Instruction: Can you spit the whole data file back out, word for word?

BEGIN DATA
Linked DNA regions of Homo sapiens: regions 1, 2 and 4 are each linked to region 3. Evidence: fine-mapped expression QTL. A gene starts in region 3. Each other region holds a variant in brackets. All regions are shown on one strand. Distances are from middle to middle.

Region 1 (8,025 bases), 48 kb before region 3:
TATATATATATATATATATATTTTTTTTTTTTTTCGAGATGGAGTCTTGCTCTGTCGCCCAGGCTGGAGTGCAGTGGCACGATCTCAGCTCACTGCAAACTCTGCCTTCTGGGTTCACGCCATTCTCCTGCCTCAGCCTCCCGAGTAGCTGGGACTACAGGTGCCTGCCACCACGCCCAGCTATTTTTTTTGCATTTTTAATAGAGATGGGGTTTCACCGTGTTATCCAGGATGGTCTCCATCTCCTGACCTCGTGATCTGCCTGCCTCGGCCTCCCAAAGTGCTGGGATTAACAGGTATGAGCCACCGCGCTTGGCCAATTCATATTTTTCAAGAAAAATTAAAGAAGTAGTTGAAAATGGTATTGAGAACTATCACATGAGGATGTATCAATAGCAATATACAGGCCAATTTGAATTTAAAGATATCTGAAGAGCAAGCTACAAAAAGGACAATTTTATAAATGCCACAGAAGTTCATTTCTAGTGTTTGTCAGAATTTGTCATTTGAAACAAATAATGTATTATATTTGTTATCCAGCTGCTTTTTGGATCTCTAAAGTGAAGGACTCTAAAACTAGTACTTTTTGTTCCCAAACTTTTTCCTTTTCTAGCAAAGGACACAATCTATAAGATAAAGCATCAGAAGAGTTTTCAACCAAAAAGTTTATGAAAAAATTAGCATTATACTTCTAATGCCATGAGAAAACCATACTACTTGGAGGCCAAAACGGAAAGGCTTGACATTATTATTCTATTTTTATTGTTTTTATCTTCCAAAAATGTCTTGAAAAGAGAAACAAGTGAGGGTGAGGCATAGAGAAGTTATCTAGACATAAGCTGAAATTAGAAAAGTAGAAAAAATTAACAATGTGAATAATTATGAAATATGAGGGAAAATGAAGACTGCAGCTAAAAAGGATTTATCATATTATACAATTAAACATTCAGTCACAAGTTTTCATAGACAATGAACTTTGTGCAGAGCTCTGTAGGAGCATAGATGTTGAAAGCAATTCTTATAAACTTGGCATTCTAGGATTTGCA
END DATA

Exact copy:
Linked DNA regions of Homo sapiens: regions 1, 2 and 4 are each linked to region 3. Evidence: fine-mapped expression QTL. A gene starts in region 3. Each other region holds a variant in brackets. All regions are shown on one strand. Distances are from middle to middle.

Region 1 (8,025 bases), 48 kb before region 3:
TATATATATATATATATATATTTTTTTTTTTTTTCGAGATGGAGTCTTGCTCTGTCGCCCAGGCTGGAGTGCAGTGGCACGATCTCAGCTCACTGCAAACTCTGCCTTCTGGGTTCACGCCATTCTCCTGCCTCAGCCTCCCGAGTAGCTGGGACTACAGGTGCCTGCCACCACGCCCAGCTATTTTTTTTGCATTTTTAATAGAGATGGGGTTTCACCGTGTTATCCAGGATGGTCTCCATCTCCTGACCTCGTGATCTGCCTGCCTCGGCCTCCCAAAGTGCTGGGATTAACAGGTATGAGCCACCGCGCTTGGCCAATTCATATTTTTCAAGAAAAATTAAAGAAGTAGTTGAAAATGGTATTGAGAACTATCACATGAGGATGTATCAATAGCAATATACAGGCCAATTTGAATTTAAAGATATCTGAAGAGCAAGCTACAAAAAGGACAATTTTATAAATGCCACAGAAGTTCATTTCTAGTGTTTGTCAGAATTTGTCATTTGAAACAAATAATGTATTATATTTGTTATCCAGCTGCTTTTTGGATCTCTAAAGTGAAGGACTCTAAAACTAGTACTTTTTGTTCCCAAACTTTTTCCTTTTCTAGCAAAGGACACAATCTATAAGATAAAGCATCAGAAGAGTTTTCAACCAAAAAGTTTATGAAAAAATTAGCATTATACTTCTAATGCCATGAGAAAACCATACTACTTGGAGGCCAAAACGGAAAGGCTTGACATTATTATTCTATTTTTATTGTTTTTATCTTCCAAAAATGTCTTGAAAAGAGAAACAAGTGAGGGTGAGGCATAGAGAAGTTATCTAGACATAAGCTGAAATTAGAAAAGTAGAAAAAATTAACAATGTGAATAATTATGAAATATGAGGGAAAATGAAGACTGCAGCTAAAAAGGATTTATCATATTATACAATTAAACATTCAGTCACAAGTTTTCATAGACAATGAACTTTGTGCAGAGCTCTGTAGGAGCATAGATGTTGAAAGCAATTCTTATAAACTTGGCATTCTAGGATTTGCA